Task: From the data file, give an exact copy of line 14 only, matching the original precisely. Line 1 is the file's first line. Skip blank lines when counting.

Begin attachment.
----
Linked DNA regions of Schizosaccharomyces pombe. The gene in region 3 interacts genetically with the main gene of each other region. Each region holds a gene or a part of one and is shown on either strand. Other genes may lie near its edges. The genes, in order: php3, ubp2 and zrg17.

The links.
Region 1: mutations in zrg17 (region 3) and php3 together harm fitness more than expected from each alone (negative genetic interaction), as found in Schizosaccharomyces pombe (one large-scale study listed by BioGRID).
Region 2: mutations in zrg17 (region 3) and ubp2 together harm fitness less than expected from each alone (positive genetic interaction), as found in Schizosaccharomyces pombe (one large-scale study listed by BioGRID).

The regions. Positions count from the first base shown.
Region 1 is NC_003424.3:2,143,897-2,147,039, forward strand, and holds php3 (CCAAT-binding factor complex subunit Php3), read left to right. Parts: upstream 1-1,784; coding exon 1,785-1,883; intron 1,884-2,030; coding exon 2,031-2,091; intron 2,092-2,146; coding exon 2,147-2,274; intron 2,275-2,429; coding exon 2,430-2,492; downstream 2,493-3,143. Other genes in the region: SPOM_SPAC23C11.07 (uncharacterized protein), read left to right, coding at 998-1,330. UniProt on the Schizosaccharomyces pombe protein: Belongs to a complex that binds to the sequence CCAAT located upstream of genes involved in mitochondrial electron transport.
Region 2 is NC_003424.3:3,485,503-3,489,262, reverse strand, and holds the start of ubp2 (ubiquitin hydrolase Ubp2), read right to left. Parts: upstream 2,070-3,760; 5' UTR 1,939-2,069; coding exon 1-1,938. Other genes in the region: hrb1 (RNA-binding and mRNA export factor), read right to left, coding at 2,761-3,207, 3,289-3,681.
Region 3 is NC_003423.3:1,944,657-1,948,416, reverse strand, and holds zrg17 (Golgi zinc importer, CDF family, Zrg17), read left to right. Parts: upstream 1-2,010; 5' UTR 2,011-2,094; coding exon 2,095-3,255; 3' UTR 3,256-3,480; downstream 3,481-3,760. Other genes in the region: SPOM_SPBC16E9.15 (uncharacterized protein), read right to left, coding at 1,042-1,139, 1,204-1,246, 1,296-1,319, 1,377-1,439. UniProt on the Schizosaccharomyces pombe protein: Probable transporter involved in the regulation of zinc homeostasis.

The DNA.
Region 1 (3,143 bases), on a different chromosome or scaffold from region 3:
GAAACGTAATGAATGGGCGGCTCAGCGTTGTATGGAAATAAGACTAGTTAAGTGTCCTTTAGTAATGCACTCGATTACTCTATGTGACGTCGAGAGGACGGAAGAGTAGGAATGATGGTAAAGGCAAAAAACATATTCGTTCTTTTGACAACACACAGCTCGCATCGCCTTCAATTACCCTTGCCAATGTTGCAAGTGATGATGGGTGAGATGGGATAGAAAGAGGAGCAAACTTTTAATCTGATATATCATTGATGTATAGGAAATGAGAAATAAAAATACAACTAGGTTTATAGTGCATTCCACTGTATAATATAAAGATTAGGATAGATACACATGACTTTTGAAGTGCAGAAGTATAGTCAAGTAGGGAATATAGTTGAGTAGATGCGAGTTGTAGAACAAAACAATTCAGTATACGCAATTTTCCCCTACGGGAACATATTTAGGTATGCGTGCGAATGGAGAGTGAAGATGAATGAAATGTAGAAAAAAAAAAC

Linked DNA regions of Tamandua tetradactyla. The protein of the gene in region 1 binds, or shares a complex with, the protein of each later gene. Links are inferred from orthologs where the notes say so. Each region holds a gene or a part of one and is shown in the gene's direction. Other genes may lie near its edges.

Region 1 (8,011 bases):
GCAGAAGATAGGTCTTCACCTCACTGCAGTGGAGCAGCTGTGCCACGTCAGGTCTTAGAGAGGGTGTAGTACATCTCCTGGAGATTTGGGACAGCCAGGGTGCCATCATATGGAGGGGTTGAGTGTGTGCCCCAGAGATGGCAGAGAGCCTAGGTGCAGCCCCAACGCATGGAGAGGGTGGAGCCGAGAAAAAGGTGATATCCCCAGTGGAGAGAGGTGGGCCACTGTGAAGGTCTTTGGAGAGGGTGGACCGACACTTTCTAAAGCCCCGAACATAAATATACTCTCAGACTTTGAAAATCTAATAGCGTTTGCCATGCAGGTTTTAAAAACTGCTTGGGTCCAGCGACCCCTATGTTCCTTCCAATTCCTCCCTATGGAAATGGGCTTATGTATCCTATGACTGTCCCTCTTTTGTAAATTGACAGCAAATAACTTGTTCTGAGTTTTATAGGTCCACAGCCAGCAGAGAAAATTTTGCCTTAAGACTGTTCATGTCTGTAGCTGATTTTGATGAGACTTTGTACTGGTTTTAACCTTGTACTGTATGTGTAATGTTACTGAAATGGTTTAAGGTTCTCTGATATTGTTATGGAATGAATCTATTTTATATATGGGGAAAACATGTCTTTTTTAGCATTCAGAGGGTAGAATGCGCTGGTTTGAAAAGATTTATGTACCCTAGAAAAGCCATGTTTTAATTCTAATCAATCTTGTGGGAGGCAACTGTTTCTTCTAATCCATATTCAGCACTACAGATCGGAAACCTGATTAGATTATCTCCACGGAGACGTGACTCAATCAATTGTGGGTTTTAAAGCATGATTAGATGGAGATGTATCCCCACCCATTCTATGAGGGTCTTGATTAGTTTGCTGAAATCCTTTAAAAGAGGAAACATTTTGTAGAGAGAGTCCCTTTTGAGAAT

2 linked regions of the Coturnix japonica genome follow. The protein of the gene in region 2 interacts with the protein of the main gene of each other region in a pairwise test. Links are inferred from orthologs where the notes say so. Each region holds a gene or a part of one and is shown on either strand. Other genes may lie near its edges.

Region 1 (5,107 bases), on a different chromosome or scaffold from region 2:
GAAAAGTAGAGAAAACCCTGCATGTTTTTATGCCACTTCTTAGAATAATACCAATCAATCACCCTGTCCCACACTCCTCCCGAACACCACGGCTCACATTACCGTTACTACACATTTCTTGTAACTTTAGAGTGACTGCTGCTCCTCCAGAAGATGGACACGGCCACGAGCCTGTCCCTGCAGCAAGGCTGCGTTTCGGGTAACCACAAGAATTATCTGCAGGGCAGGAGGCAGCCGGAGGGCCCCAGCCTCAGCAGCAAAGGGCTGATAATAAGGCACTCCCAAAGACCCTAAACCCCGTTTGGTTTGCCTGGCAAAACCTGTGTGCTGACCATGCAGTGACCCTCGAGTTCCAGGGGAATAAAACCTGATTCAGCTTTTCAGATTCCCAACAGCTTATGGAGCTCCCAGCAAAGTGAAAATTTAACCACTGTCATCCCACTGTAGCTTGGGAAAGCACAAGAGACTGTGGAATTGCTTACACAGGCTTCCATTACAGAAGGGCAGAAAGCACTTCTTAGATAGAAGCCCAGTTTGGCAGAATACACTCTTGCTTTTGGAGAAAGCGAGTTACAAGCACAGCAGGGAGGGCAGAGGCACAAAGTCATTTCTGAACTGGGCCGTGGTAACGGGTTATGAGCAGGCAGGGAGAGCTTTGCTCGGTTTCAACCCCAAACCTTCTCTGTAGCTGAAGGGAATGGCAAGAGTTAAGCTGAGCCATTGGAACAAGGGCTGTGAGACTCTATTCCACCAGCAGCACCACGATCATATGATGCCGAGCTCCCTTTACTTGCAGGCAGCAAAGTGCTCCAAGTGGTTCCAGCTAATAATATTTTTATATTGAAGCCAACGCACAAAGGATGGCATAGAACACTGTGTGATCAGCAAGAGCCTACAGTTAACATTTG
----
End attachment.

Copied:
GCAGAAGATAGGTCTTCACCTCACTGCAGTGGAGCAGCTGTGCCACGTCAGGTCTTAGAGAGGGTGTAGTACATCTCCTGGAGATTTGGGACAGCCAGGGTGCCATCATATGGAGGGGTTGAGTGTGTGCCCCAGAGATGGCAGAGAGCCTAGGTGCAGCCCCAACGCATGGAGAGGGTGGAGCCGAGAAAAAGGTGATATCCCCAGTGGAGAGAGGTGGGCCACTGTGAAGGTCTTTGGAGAGGGTGGACCGACACTTTCTAAAGCCCCGAACATAAATATACTCTCAGACTTTGAAAATCTAATAGCGTTTGCCATGCAGGTTTTAAAAACTGCTTGGGTCCAGCGACCCCTATGTTCCTTCCAATTCCTCCCTATGGAAATGGGCTTATGTATCCTATGACTGTCCCTCTTTTGTAAATTGACAGCAAATAACTTGTTCTGAGTTTTATAGGTCCACAGCCAGCAGAGAAAATTTTGCCTTAAGACTGTTCATGTCTGTAGCTGATTTTGATGAGACTTTGTACTGGTTTTAACCTTGTACTGTATGTGTAATGTTACTGAAATGGTTTAAGGTTCTCTGATATTGTTATGGAATGAATCTATTTTATATATGGGGAAAACATGTCTTTTTTAGCATTCAGAGGGTAGAATGCGCTGGTTTGAAAAGATTTATGTACCCTAGAAAAGCCATGTTTTAATTCTAATCAATCTTGTGGGAGGCAACTGTTTCTTCTAATCCATATTCAGCACTACAGATCGGAAACCTGATTAGATTATCTCCACGGAGACGTGACTCAATCAATTGTGGGTTTTAAAGCATGATTAGATGGAGATGTATCCCCACCCATTCTATGAGGGTCTTGATTAGTTTGCTGAAATCCTTTAAAAGAGGAAACATTTTGTAGAGAGAGTCCCTTTTGAGAAT